Gandhi is famous for saying, “First they ignore you, then they laugh at you, then they fight you, then you win.” We’ve long been past the ignoring stage and it’s becoming clear that the statist opposition is no longer laughing. Just wait until thousands more liberty-loving activists are here – the fun is only just beginning!
Foster’s, the state’s most conservative newspaper this side of the Union Leader, blasts the libertarian anarchist members of the Free State Project for working “clandestinely” to “take over the legislative workings here in New Hampshire:”
It goes without saying that the stated intent of the FSP is to be political and to influence legislation. … And among the questions de rigueur that reporters now ask is whether a candidate is a Free Stater … and not always does the Free Stater want the affiliation known.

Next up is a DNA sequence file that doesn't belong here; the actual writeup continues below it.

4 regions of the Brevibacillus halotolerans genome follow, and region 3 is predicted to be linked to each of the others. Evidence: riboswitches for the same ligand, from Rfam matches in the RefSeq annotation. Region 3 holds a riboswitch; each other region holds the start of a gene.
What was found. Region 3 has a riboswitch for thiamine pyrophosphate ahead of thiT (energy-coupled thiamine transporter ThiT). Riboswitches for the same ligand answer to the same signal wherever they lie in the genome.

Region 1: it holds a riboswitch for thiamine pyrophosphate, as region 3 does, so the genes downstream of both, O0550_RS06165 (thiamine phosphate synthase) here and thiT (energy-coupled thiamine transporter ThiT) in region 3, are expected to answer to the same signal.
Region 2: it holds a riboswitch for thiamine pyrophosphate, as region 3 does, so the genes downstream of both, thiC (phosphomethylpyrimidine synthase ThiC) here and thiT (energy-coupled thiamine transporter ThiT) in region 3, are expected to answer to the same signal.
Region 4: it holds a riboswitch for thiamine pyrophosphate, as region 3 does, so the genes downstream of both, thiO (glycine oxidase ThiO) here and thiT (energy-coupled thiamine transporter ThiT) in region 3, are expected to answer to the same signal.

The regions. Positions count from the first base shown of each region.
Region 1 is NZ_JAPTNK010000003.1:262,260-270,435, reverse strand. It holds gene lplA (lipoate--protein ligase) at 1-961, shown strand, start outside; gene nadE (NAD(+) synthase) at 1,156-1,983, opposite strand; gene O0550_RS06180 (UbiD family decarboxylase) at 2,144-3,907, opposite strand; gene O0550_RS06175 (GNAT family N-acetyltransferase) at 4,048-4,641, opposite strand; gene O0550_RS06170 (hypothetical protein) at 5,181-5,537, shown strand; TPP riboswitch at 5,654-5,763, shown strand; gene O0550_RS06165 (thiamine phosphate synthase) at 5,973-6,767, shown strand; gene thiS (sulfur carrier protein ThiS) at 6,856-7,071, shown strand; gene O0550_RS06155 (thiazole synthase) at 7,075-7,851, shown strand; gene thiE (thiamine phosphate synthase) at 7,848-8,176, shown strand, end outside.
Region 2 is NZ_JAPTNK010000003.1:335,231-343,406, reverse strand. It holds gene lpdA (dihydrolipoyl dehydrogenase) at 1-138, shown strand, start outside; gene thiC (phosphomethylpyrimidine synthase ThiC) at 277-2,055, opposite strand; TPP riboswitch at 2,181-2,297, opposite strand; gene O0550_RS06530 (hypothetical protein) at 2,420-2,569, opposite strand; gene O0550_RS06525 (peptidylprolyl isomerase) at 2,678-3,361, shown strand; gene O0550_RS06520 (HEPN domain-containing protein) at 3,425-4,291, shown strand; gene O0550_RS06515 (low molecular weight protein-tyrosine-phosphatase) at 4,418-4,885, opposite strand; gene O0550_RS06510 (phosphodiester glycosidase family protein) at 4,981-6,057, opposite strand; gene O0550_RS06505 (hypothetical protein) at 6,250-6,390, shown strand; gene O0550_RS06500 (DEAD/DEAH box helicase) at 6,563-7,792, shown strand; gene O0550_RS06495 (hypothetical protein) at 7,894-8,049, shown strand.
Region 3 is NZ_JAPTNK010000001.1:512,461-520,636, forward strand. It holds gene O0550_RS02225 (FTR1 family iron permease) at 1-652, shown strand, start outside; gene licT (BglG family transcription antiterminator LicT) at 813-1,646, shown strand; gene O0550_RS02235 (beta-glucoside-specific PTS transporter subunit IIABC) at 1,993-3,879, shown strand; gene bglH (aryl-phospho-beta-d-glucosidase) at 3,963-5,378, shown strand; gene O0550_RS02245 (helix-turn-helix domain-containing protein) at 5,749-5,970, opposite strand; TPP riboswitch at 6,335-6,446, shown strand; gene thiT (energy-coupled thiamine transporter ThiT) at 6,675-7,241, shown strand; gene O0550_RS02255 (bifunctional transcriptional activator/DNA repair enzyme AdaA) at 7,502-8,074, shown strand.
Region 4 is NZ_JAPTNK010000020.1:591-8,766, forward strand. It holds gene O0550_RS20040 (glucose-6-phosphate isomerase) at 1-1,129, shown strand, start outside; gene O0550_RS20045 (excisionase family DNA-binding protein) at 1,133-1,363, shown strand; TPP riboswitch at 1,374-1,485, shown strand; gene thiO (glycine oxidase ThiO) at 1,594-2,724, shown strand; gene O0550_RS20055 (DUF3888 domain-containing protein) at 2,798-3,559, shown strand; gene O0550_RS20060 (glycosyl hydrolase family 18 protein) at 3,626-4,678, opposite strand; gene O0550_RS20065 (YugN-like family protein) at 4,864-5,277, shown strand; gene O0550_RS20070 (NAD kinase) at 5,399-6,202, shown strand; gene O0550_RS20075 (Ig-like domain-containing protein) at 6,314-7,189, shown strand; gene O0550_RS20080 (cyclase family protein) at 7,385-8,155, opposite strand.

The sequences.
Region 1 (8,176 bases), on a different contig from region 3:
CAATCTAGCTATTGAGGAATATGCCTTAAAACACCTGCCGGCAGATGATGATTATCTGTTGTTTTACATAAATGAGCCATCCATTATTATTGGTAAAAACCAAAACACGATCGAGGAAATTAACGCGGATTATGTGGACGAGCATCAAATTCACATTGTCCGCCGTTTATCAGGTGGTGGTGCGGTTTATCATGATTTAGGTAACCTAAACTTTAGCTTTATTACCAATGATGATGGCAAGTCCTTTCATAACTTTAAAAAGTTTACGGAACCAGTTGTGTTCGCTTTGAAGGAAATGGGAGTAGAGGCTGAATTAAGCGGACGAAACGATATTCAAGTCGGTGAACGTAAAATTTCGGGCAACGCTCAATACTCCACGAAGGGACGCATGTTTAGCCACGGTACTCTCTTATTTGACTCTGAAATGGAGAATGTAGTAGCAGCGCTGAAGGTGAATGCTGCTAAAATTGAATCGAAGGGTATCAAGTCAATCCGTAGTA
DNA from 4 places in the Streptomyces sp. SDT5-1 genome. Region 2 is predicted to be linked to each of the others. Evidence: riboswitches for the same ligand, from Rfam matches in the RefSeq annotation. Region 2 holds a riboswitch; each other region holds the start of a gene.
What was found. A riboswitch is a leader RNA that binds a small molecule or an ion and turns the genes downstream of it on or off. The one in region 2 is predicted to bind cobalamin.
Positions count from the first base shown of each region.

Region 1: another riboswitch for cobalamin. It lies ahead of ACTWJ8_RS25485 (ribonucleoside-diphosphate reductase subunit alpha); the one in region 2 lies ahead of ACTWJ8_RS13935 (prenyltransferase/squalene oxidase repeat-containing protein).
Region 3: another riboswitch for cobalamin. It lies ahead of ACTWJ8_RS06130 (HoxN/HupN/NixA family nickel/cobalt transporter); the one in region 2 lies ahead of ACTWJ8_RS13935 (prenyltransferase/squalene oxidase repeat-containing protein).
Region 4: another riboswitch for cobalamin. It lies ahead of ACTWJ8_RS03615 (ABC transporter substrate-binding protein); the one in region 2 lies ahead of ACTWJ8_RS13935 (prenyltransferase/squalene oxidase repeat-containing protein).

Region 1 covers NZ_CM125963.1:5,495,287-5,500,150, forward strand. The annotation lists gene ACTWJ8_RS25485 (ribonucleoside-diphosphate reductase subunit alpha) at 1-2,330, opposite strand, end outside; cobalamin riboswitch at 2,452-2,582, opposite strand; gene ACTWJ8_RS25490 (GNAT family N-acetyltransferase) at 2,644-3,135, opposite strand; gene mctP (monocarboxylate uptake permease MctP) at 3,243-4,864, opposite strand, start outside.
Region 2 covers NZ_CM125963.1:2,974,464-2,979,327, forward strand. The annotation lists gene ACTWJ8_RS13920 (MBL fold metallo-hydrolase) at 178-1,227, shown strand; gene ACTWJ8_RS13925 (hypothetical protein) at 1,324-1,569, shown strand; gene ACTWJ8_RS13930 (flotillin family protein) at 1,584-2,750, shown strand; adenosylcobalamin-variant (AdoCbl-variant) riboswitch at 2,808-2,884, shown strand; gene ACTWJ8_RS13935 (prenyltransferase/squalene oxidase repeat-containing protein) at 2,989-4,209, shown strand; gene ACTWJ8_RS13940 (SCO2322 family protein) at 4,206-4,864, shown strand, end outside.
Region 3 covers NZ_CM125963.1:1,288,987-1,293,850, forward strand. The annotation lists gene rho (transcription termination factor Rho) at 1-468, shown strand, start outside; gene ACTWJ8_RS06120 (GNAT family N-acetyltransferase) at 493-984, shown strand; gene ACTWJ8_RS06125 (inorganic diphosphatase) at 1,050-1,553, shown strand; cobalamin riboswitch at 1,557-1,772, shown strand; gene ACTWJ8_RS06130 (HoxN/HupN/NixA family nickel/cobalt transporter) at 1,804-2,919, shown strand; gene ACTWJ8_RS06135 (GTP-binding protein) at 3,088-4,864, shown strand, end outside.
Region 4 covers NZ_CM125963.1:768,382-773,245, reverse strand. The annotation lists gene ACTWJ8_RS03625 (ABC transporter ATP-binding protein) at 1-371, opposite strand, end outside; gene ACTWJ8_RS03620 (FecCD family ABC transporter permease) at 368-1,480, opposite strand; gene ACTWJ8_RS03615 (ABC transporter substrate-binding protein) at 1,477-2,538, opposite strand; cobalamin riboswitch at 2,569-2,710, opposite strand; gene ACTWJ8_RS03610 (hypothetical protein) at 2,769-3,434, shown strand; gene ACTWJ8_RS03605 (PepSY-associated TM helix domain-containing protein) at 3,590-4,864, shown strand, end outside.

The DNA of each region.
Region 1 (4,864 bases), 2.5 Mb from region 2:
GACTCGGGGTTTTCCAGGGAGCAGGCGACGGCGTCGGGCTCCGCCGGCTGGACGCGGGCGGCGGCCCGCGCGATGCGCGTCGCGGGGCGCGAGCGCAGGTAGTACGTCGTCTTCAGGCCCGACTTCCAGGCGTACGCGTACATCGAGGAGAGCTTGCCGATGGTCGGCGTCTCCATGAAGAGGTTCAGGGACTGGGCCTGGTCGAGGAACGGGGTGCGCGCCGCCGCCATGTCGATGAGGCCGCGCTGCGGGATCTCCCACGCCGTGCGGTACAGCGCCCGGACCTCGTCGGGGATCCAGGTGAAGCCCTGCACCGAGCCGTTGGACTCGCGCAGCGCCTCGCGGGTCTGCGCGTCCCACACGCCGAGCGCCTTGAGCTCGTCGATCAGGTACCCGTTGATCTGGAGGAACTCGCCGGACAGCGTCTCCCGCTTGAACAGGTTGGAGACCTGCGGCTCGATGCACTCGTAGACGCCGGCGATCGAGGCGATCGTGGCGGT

This is just one example that strikes at the core of the problem with the Free State Project — its attempt to stay under the radar screen and to work clandestinely in some fashion.
Whether individual voters are persuaded to the cause of liberty and justice for all as Free Staters represent the notion is not so much our concern. That they should do it openly and honestly is.
I’ve always believed that this state will not seriously consider an income tax as an alternative to our burdensome and regressive property tax until it is championed by a Republican governor, our version of Nixon Goes to China. This year’s gubernatorial campaign reinforced that belief.
Perhaps today marks the first step in that direction. The editors at the staunchly Republican Foster’s Daily Democrat today expressed the hope that “some day, somewhere, somehow somebody would come up with some better way.”
For the time being, both Democrats and Republicans seem unwilling to pursue that crusade. But for what it is worth, we will plant the seed to be potentially harvested at a later date.
Both Democrats and Republicans who will fill the next session of the Legislature seem to understand the fragile nature of the economy. For that reason and for fear of touching New Hampshire’s third rail of politics, any income tax proposal will remain in a coma for now.